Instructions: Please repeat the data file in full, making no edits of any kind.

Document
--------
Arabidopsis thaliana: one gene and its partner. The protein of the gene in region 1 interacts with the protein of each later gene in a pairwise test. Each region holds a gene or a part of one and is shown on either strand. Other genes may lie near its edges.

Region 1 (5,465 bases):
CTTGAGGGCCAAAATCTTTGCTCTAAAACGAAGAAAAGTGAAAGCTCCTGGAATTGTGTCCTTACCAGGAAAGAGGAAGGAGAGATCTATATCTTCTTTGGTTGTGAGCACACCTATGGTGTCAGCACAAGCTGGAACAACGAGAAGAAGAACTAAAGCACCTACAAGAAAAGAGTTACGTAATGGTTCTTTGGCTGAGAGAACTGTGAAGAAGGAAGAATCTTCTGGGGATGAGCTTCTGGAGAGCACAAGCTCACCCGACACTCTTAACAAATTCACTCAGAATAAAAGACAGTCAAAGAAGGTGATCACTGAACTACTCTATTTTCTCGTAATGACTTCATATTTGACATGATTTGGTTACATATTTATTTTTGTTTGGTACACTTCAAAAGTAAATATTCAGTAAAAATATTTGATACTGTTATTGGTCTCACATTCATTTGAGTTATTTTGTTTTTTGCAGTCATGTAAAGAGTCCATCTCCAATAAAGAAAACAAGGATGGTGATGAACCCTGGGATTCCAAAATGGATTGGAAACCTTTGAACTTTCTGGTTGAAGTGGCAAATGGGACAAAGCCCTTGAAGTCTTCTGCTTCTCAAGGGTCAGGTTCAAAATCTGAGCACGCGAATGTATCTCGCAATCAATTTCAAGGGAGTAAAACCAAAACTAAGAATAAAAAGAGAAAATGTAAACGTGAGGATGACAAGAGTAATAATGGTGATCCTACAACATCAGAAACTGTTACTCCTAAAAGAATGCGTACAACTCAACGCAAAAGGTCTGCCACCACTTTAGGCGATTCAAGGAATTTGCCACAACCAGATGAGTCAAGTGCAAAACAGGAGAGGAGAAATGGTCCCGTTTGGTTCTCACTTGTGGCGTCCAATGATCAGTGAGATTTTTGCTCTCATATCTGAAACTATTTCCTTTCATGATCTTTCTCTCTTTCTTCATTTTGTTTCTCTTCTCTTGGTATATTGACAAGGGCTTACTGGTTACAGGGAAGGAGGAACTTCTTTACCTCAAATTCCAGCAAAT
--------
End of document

Arabidopsis thaliana: one gene and its partner. The protein of the gene in region 1 interacts with the protein of each later gene in a pairwise test. Each region holds a gene or a part of one and is shown on either strand. Other genes may lie near its edges.

Region 1 (5,465 bases):
CTTGAGGGCCAAAATCTTTGCTCTAAAACGAAGAAAAGTGAAAGCTCCTGGAATTGTGTCCTTACCAGGAAAGAGGAAGGAGAGATCTATATCTTCTTTGGTTGTGAGCACACCTATGGTGTCAGCACAAGCTGGAACAACGAGAAGAAGAACTAAAGCACCTACAAGAAAAGAGTTACGTAATGGTTCTTTGGCTGAGAGAACTGTGAAGAAGGAAGAATCTTCTGGGGATGAGCTTCTGGAGAGCACAAGCTCACCCGACACTCTTAACAAATTCACTCAGAATAAAAGACAGTCAAAGAAGGTGATCACTGAACTACTCTATTTTCTCGTAATGACTTCATATTTGACATGATTTGGTTACATATTTATTTTTGTTTGGTACACTTCAAAAGTAAATATTCAGTAAAAATATTTGATACTGTTATTGGTCTCACATTCATTTGAGTTATTTTGTTTTTTGCAGTCATGTAAAGAGTCCATCTCCAATAAAGAAAACAAGGATGGTGATGAACCCTGGGATTCCAAAATGGATTGGAAACCTTTGAACTTTCTGGTTGAAGTGGCAAATGGGACAAAGCCCTTGAAGTCTTCTGCTTCTCAAGGGTCAGGTTCAAAATCTGAGCACGCGAATGTATCTCGCAATCAATTTCAAGGGAGTAAAACCAAAACTAAGAATAAAAAGAGAAAATGTAAACGTGAGGATGACAAGAGTAATAATGGTGATCCTACAACATCAGAAACTGTTACTCCTAAAAGAATGCGTACAACTCAACGCAAAAGGTCTGCCACCACTTTAGGCGATTCAAGGAATTTGCCACAACCAGATGAGTCAAGTGCAAAACAGGAGAGGAGAAATGGTCCCGTTTGGTTCTCACTTGTGGCGTCCAATGATCAGTGAGATTTTTGCTCTCATATCTGAAACTATTTCCTTTCATGATCTTTCTCTCTTTCTTCATTTTGTTTCTCTTCTCTTGGTATATTGACAAGGGCTTACTGGTTACAGGGAAGGAGGAACTTCTTTACCTCAAATTCCAGCAAAT